when you're single and in you're thirties you start thinking about firming up those muscles and losing that awful flabs especially if you're a beer-drinking loser like me. so i decided to get my priorities straight. killer bod for the beach or upgrading my pc or learning a new language? i chose to buy me a new body. so, now i'll just paste dodo's summary of dr. habito's presentation on the country's situation:
I would like to share with you the highlights of the presentation of
Dr. Cielito Habito, former Director-General of the National Economic
and Development Authority (NEDA) and now Professor of Economics at the
Ateneo de Manila University, during the Social Development Week forum
organized by CODE-NGO and AF, entitled "The Continuing Political Crisis
and Possible Alternatives: Ano ang Puwede?" last December 12, 2005 at the
AIM Conference Center, Makati City.
Dr. Habito entitled his presentation "Too Early to Party - Or the
Real Score on the Philippine Economy." This is very timely given the
current debate on what the strong peso and stock exchange mean for our
In his presentation, Dr. Habito said that, much to his regret, the
government's pronoucements that the economy is about to take-off is not
backed by important data. He explained that the key variables that
matter most -- prices, jobs, and incomes -- are all moving in the wrong
direction! For example, there is economic growth, but its rate is
progressively slowing down over the last 6 quarters, exports are on a dramatic
slowdown, unemployment and underemployment remain high, and the equity
and forex markets are dominated by fickle foreign funds.
He further explained that the strengthening of the stock market is
mainly due to the excess global liquidity and that we are actually just
riding the regional (Asian) wave of improving stock markets. On the
other hand, the strengthening of the Peso is mainly due to the seasonal
(Christmas) surge in remittances, the slowing down of imports and excess
global liquidity (too much money looking for somewhere to go).
Dr. Habito also pointed out that we’ve been led into a Fiscal Crisis.
For 2005, tax revenues is projected to reach about P750 billion; but
our debt service bill will reach P646 Billion [P301B (interest) + P345B
(principal)]; that is, 86% of projected revenues.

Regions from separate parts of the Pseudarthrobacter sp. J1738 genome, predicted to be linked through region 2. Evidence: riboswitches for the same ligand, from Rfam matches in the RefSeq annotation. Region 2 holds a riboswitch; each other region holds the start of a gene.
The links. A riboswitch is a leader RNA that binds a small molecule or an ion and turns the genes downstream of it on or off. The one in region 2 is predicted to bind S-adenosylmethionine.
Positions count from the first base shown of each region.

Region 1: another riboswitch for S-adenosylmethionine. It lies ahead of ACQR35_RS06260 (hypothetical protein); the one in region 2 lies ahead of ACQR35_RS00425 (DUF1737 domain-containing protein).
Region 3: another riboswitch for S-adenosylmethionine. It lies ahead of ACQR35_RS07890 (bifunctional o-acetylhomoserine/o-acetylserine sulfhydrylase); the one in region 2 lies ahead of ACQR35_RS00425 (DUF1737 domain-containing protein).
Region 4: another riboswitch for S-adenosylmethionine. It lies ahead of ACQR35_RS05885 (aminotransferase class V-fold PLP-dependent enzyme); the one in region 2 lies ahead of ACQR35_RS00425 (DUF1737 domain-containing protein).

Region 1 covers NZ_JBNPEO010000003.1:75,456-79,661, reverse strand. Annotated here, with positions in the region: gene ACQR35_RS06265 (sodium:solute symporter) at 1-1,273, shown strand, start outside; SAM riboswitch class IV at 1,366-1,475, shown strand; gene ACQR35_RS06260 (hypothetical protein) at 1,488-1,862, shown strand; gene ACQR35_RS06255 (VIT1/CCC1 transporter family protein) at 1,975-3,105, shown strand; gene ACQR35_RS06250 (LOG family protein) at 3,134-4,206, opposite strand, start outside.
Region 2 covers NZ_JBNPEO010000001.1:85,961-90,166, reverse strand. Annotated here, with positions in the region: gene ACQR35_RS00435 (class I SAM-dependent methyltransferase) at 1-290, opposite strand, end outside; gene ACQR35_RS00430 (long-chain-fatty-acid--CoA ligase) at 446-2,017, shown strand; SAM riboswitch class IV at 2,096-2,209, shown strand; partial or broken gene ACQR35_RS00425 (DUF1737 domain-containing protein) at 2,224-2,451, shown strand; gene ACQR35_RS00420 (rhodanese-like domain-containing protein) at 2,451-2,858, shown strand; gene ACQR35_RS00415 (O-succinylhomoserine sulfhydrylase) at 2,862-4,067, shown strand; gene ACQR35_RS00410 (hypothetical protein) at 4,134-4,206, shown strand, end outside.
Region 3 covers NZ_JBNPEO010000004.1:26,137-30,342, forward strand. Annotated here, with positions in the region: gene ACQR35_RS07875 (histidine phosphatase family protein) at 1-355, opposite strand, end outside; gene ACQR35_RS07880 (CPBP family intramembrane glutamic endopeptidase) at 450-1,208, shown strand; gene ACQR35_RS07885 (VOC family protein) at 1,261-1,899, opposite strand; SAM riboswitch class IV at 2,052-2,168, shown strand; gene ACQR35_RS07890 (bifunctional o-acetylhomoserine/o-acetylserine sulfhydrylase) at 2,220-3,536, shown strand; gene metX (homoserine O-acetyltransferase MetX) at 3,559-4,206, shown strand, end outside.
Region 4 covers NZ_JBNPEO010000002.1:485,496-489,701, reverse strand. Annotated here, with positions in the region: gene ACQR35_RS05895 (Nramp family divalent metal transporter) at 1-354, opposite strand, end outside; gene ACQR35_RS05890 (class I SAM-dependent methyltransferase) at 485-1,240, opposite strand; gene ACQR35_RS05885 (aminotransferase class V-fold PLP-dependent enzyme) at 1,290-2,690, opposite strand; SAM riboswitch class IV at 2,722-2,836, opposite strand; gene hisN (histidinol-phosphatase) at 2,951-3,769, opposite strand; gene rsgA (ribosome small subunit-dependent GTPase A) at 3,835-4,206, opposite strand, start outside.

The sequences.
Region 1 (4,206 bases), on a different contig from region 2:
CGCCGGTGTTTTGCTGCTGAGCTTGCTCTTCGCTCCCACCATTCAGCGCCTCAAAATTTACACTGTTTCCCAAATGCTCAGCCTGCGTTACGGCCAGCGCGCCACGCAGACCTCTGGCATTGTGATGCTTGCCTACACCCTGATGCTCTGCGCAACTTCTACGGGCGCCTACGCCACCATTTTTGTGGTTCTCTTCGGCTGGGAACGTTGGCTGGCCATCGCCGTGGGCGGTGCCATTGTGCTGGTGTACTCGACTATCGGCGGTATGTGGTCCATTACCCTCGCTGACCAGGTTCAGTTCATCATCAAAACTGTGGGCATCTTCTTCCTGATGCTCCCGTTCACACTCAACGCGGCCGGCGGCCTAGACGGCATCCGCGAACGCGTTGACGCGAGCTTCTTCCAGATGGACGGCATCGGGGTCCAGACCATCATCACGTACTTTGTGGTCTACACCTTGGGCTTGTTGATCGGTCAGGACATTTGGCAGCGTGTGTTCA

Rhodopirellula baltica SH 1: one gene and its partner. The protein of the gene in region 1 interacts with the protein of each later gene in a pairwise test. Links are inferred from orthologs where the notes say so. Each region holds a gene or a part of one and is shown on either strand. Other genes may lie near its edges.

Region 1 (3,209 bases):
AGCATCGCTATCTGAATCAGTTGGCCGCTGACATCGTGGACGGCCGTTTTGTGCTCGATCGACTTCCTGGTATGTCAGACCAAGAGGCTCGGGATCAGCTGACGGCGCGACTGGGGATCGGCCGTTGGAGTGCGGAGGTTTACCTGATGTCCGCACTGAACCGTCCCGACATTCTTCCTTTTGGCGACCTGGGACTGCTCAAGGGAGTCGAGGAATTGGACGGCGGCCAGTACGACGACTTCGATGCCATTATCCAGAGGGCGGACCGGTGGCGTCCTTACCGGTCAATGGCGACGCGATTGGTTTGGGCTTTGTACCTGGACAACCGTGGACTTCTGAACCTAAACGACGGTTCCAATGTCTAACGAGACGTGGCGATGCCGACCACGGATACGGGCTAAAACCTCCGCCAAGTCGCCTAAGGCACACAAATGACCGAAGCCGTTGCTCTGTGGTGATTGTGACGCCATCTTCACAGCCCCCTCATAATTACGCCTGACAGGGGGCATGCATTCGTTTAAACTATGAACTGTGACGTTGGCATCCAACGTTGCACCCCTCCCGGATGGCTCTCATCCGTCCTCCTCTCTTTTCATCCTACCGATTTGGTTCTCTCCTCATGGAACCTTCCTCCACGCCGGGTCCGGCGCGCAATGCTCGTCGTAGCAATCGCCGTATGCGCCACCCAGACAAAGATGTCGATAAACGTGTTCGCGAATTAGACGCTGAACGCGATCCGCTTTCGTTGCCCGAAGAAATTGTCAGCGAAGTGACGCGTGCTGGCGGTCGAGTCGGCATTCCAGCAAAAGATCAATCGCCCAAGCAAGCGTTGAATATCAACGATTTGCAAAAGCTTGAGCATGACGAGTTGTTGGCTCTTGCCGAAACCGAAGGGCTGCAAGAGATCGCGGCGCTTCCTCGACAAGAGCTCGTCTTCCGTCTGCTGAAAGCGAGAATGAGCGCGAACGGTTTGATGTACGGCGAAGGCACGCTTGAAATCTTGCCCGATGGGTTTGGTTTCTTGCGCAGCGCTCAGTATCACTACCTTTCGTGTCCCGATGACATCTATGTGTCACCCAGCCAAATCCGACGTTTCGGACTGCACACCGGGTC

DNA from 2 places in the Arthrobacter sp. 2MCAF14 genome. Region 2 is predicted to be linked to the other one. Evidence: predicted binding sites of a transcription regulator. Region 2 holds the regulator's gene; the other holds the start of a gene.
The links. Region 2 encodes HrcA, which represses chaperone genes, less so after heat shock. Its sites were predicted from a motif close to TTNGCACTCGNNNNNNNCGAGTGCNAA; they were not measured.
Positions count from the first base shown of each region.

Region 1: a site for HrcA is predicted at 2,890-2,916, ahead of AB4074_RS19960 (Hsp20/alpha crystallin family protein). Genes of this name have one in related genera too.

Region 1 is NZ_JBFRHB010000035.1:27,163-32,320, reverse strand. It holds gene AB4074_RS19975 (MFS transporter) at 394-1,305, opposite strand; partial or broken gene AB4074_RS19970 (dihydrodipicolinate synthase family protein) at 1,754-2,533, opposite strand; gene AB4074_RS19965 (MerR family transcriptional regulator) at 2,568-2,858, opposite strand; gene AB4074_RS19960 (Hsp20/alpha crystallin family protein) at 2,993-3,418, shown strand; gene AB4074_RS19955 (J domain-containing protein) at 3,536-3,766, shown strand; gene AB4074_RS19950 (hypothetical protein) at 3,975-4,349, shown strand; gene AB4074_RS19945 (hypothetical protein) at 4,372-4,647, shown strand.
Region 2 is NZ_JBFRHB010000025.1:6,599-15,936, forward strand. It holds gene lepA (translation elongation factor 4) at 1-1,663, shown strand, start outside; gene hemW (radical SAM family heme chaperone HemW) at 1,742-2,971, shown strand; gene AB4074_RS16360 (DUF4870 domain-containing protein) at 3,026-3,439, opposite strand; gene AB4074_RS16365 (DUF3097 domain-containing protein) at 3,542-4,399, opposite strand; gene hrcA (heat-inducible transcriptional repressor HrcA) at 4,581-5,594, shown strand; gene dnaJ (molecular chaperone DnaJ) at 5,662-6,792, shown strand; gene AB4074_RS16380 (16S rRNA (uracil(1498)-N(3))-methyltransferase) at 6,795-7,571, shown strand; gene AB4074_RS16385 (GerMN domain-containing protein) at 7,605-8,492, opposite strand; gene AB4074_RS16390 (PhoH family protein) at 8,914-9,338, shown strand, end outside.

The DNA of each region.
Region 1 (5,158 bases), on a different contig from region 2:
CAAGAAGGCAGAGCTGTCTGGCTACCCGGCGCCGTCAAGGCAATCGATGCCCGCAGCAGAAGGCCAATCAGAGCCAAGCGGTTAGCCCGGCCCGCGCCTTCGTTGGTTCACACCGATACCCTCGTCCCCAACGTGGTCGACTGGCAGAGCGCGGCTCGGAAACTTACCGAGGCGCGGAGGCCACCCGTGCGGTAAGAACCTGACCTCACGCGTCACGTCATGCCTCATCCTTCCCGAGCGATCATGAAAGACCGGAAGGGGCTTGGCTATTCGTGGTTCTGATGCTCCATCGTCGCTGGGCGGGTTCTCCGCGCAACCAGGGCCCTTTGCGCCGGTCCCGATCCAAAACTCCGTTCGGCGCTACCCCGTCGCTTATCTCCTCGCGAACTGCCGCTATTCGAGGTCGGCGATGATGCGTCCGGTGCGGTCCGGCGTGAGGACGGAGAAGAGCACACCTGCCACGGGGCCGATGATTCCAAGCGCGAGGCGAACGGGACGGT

He also said that there are signs that the economic hardship is now
hitting even the middle class. For example, there has been a dramatic
drop in enrollment in private schools, with students moving to public
schools, 6,000 medical doctors are now studying nursing, clearly eyeing
migration, and thousands of our best teachers getting recruited to US
Dr. Habito then explained the effect of the continuing political
crisis on the economy. What is the lack of credible leadership doing to
us? He said that because of the crisis of credible leadership,
government decisions are compromised by the overriding concern for political
survival, substantial government resources are going to lobbying against
impeachment (past and future), the lingering uncertainty further
exacerbates slowdown in investment and job creation due to rising interest
rates, and the political impasse halts reform and diverts attention from
Dr. Habito outlined the imperatives given this situation:
Safety nets against high inflation and joblessness
Substantial increase in government revenues
Debt service side of the equation cannot be ignored; negotiated
debt relief should be explored
Essential element: credible, inspiring leadership able to win
goodwill, faith and cooperation of taxpayers and creditors
Finally, he also identified some "Simple Things We Can Do":
Buy local, buy from your neighborhood
Ask for a receipt
Obey traffic rules
Do something to help a poor family sustainably (adopt a scholar,
build a house ala Gawad Kalinga, etc.)
Tolerate no wrongdoing (big or small).
some comments on dr. habito's proposal:
- on the country's debt. i think we should pressure congress to repeal the automatic appropriations law so we can allocate our resources to social services. we should stop paying our debt for the meantime or explore debt swapping.
- increase in revenues. like another e-vat? a big NO here. what we can do is to get serious in our campaign against corruption in the bureacracy. arrest, prosecute and fry the brains of all the big-time thieves in the government and in the private sector such as those actors/tax evaders.
- buy local. everytime i go shopping i check the labels of the products. what's the difference between a malaysian-made close up with a philippine-manufactured close up? NOTHING. buy the latter and you save a filipino worker from getting laid off.
ps. this blog is best viewed with mozilla firefox. fuck you bill.